Sin­gle women tended to set­tle in East­ern cities, where they could find jobs as maids and clerkscle­rks. Sin­gle men of­ten headed west to seek their for­tunes on the fron­tier.

Per­sonal ads be­came a bridge.

Louisiana seam­stress Sara Baines, 22, placed a “hus­band wanted” ad in a na­tional news­pa­per in 1869. Af­ter a year of open­ing letters, she de­cided on Jay Hem­s­ley, 46. She took the train out to meet him in Wy­oming. They mar­ried the next af­ter­noon. Then, like thou­sands of oth­ers, they set out for Cal­i­for­nia, where they opened a gen­eral store in a boom­ing mine town. The mar­riage lasted 51 years.

Swedish im­mi­grant Au­gusta Lar­son, 28, was a Chicago house­maid whenw she an­swered a “wife waanted” ad in 1892. Ole Ruud, a 43-yearoldold Nor­we­gian im­im­mi­grant, had bought land in Washington State and de­cided it was time to set­tle down. Five weeks af­ter Lar­son ar­rived in tiny Water­ville, they wed. Nine months into their long mar­riage, the first of many chil­dren was born.

But not ev­ery­one was so in­ter­ested in for­ever af­ter.

By the 1870s, the phrase “Ob­ject: Mat­ri­mony” com­peted with “Ob­ject: Fun.” For­get some sober farmer; one “gay and fes­tive” woman de­clared she would be sat­is­fied only by “the hand­somest young gen­tle­man in Cincin­nati.” An­other Ohio ad, placed by “a young lady of 20,”

looked for “a nice mid­dleaged gen­tle­man of means; ob­ject, plea­sure dur­ing the sum­mer­mer monthsmont­hs.”’

Come win­ter, the sugar daddy was on his own.

Un­sur­pris­ingly, some matches ended in dis­as­ter. Young women trav­eled hun­dreds of miles, as­sum­ing they were ren­dezvous­ing with pros­per­ous, age-ap­pro­pri­ate, po­ten­tial hus­band ma­te­rial only to find an old coot in a cabin. Brides dis­cov­ered their new hus­bands were drunks, bigamists – or worse.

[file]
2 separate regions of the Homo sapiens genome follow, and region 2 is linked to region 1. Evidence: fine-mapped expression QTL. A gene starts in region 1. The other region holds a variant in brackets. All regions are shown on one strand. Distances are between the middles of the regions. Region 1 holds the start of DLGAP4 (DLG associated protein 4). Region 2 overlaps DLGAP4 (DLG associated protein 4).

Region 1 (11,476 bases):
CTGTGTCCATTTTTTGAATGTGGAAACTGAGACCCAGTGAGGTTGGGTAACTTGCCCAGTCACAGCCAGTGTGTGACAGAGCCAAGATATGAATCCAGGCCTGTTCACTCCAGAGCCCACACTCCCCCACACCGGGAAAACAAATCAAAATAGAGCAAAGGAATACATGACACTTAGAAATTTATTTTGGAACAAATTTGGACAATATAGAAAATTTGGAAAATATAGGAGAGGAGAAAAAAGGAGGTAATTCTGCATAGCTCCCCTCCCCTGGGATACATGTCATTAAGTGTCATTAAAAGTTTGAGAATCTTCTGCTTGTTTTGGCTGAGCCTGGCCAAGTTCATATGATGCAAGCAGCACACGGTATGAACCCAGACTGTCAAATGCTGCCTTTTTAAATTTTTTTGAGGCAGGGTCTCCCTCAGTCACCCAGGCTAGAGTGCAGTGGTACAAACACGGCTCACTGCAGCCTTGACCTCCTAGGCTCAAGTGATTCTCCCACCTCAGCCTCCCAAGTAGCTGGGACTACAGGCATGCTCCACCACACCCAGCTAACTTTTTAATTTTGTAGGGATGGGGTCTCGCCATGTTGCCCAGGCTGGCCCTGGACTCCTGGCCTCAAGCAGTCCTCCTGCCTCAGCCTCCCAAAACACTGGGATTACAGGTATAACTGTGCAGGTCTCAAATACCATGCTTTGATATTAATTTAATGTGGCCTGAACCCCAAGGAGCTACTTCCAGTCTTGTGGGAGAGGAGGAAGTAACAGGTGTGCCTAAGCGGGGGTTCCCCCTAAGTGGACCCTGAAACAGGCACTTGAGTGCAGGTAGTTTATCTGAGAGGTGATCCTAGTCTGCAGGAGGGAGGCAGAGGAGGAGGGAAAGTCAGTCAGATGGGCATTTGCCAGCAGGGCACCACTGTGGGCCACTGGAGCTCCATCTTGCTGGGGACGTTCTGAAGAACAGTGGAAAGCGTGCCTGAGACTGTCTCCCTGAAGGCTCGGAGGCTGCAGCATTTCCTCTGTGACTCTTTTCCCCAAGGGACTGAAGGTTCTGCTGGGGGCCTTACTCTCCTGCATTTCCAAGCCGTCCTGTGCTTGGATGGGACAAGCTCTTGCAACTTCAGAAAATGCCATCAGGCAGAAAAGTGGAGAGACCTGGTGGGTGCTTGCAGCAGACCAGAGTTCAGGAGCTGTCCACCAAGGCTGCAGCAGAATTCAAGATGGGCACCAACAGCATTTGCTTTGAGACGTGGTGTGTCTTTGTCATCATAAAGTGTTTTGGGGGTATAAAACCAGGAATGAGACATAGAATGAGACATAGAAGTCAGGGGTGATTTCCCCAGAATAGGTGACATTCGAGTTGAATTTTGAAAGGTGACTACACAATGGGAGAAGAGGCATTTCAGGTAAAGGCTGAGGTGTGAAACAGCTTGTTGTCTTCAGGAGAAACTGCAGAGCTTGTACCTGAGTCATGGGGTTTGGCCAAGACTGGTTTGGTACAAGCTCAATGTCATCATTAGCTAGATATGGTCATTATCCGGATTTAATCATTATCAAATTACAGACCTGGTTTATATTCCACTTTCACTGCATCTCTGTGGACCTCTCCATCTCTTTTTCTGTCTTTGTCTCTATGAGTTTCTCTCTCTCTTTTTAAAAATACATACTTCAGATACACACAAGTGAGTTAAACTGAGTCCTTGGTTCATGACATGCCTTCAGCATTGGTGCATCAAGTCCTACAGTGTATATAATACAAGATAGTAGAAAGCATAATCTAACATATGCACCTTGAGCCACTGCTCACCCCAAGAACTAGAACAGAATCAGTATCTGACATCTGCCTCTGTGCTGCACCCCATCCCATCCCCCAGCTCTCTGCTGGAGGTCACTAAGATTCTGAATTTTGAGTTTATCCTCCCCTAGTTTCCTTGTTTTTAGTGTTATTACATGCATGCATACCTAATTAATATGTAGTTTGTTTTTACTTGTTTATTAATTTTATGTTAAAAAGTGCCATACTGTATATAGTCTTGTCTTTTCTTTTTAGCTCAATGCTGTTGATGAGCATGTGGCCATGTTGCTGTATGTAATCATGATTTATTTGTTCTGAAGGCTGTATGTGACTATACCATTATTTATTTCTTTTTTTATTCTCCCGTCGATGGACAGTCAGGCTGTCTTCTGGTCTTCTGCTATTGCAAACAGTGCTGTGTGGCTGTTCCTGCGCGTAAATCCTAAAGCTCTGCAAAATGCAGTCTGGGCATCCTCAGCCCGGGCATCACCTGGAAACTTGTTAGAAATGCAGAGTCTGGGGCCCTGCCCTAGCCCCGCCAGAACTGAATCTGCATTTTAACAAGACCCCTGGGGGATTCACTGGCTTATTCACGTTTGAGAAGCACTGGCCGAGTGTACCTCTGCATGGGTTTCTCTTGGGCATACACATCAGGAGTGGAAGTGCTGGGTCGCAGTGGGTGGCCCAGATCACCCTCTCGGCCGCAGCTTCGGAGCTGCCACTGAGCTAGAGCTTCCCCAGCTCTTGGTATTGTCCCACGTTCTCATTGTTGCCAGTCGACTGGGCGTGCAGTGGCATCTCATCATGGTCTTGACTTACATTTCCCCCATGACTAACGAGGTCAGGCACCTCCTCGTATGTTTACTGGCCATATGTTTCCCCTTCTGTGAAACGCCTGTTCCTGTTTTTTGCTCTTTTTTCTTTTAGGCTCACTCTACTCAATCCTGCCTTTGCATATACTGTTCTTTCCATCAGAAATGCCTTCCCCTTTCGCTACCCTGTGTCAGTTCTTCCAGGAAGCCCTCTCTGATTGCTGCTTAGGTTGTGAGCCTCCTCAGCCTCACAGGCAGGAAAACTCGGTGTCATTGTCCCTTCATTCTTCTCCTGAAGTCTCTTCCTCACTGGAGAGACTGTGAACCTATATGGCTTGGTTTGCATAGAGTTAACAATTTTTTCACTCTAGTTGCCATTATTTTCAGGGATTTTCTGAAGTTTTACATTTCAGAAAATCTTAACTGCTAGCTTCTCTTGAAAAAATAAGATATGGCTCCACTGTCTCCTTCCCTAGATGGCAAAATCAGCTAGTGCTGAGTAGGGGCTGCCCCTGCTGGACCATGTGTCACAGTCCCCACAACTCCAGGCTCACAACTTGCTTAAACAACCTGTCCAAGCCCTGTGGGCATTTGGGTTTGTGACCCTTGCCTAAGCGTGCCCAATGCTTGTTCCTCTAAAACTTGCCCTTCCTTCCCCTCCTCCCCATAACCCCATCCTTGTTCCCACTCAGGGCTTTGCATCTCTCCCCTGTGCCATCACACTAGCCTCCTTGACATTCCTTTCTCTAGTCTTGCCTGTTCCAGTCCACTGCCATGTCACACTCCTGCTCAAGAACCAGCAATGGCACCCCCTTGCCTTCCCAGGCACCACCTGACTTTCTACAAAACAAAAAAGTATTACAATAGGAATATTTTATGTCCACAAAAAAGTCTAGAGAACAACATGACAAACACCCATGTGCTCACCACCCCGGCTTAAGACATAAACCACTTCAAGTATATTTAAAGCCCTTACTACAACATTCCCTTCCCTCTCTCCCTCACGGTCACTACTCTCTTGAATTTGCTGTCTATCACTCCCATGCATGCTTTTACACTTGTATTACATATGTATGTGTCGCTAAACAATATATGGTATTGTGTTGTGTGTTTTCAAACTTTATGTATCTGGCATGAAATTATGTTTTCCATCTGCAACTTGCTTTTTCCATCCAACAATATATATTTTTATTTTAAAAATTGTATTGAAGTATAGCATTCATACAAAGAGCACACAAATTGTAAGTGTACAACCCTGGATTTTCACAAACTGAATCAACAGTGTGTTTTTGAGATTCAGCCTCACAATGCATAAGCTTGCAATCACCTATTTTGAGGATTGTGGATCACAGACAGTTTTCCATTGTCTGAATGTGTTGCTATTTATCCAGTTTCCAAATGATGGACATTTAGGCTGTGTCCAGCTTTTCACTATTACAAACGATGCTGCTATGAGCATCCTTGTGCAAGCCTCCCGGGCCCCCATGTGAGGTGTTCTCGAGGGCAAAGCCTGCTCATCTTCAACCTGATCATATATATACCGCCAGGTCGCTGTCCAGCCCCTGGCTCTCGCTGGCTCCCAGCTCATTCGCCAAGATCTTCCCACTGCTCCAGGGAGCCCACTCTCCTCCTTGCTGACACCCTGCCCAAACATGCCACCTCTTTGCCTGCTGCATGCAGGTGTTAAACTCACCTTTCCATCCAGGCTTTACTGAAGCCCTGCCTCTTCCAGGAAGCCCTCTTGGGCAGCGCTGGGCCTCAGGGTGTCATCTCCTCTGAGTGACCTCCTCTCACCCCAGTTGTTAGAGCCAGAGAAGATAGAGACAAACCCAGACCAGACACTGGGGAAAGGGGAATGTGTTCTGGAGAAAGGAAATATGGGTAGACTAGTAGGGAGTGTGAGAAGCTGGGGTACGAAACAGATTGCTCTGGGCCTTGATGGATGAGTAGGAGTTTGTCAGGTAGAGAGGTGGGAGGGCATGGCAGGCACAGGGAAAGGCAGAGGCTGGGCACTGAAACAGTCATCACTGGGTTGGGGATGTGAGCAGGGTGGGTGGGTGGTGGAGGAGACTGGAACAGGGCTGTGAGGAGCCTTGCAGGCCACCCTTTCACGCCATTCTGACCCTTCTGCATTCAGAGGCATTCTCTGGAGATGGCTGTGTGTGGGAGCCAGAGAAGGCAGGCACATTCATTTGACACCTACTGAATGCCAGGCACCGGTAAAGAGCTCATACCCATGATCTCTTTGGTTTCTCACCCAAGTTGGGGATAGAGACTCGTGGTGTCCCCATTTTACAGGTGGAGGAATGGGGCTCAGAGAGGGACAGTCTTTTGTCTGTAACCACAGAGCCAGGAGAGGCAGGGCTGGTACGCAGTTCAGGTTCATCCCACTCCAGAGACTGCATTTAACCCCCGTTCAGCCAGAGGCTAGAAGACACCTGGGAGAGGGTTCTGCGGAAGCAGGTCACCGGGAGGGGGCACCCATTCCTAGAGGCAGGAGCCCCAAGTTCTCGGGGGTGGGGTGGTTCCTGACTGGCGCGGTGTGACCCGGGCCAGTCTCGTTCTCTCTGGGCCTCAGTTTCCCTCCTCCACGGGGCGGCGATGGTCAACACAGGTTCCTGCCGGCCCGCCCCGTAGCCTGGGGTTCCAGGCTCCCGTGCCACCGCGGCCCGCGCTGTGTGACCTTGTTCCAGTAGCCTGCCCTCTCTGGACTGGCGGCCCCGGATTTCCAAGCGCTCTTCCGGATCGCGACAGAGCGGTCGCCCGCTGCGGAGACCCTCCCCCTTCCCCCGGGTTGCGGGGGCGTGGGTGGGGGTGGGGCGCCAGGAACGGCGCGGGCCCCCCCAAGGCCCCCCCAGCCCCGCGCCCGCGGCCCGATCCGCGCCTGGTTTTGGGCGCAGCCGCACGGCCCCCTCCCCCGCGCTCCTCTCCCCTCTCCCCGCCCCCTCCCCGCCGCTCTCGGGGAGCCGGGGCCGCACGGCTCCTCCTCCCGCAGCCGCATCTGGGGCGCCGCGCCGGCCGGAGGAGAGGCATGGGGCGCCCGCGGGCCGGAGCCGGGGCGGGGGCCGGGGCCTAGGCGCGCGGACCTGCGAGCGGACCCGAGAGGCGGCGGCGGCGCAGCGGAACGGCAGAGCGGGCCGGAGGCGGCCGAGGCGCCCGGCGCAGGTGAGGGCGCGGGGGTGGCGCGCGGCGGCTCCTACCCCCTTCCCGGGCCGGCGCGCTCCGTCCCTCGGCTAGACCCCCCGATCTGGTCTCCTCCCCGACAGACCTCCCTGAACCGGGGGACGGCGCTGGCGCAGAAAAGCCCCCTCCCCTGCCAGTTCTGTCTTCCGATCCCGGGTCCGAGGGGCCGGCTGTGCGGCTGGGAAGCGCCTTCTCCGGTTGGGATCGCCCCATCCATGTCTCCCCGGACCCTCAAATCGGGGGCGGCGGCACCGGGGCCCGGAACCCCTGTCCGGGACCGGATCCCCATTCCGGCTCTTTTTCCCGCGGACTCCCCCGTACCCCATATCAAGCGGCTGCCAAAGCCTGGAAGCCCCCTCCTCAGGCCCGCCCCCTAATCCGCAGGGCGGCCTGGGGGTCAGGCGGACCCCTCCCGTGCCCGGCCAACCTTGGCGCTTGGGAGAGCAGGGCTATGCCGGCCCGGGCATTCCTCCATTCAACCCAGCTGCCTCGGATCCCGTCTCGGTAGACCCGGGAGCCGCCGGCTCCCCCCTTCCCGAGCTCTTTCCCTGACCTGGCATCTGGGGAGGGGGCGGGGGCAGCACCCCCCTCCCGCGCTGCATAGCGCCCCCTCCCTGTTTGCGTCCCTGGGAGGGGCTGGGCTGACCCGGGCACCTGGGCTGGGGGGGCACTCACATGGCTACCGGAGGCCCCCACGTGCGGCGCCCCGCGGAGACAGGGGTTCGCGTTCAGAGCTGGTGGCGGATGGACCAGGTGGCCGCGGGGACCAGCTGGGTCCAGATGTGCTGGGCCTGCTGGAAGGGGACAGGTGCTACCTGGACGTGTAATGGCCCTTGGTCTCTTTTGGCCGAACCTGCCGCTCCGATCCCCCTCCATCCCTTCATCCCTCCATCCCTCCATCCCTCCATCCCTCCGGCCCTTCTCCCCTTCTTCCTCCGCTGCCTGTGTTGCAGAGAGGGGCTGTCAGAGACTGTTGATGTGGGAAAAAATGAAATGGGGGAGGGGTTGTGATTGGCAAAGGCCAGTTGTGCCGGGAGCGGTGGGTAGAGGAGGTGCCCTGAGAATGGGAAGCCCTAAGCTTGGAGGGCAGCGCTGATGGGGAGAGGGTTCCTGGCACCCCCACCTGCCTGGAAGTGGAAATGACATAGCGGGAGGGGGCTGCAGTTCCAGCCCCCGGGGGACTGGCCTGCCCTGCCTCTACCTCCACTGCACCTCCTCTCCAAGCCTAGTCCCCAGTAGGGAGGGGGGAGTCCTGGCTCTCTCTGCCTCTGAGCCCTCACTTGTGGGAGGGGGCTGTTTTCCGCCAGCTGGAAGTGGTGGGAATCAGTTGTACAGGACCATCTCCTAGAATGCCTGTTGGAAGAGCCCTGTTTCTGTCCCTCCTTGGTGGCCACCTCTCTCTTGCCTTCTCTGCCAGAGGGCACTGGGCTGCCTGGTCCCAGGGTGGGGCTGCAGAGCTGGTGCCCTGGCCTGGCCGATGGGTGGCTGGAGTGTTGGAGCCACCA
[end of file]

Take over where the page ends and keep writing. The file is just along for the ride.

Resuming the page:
With publi­ca­tions like “Mat­ri­mo­nial News” run­ning hun­dreds of ads, crim­i­nals be­gan scour­ing them for vic­tims. Carl Mueller mar­ried lonely women, took out in­sur­ance, then got his friend Dr.

Henry Meyer to poi­son them. It was a neat scheme un­til Mueller fell for one of his brides and turned in Mey­erMeyer, who wound up be­hind bars.

Heart­less Jo­hann Hoch used per­son­als to meet Marie Wal­cker, a lonely Chicago widow. The day they met, he pro­posed mar­riage. That night, he fig­ured how much her fu­neral would cost him. Poi­soned, she died weeks af­ter their wed­ding. Caught, and even­tu­ally linked to the deaths of at least 50 other women, “the Blue­beard Mur­derer” was hanged in 1906.

It wasn’t only men who prowled per­son­als, though. In­di­ana’s Belle Gun­ness had al­ready mar­ried, in­sured, and buried two hus­bands when she be­gan look­ing for love in the Chicago pa­pers. Men who an­swered her ads and vis­ited her farm tended to dis­ap­pear. At one point­point, 15 aban­doned steamer trunks filled her spare room.

It was only af­ter Gun­ness’ farm­house mys­te­ri­ously burned down in 1908 that the truth be­gan to come out. A woman’s head­less body was found in the cel­lar. Buried in the barn­yard were the par­tial re­mains of 40 men. In­ves­ti­ga­tors guessed Gun­ness had poi­soned her vic­tims, then dis­mem­bered them. What­ever she didn’t bury, she fed to her pigs.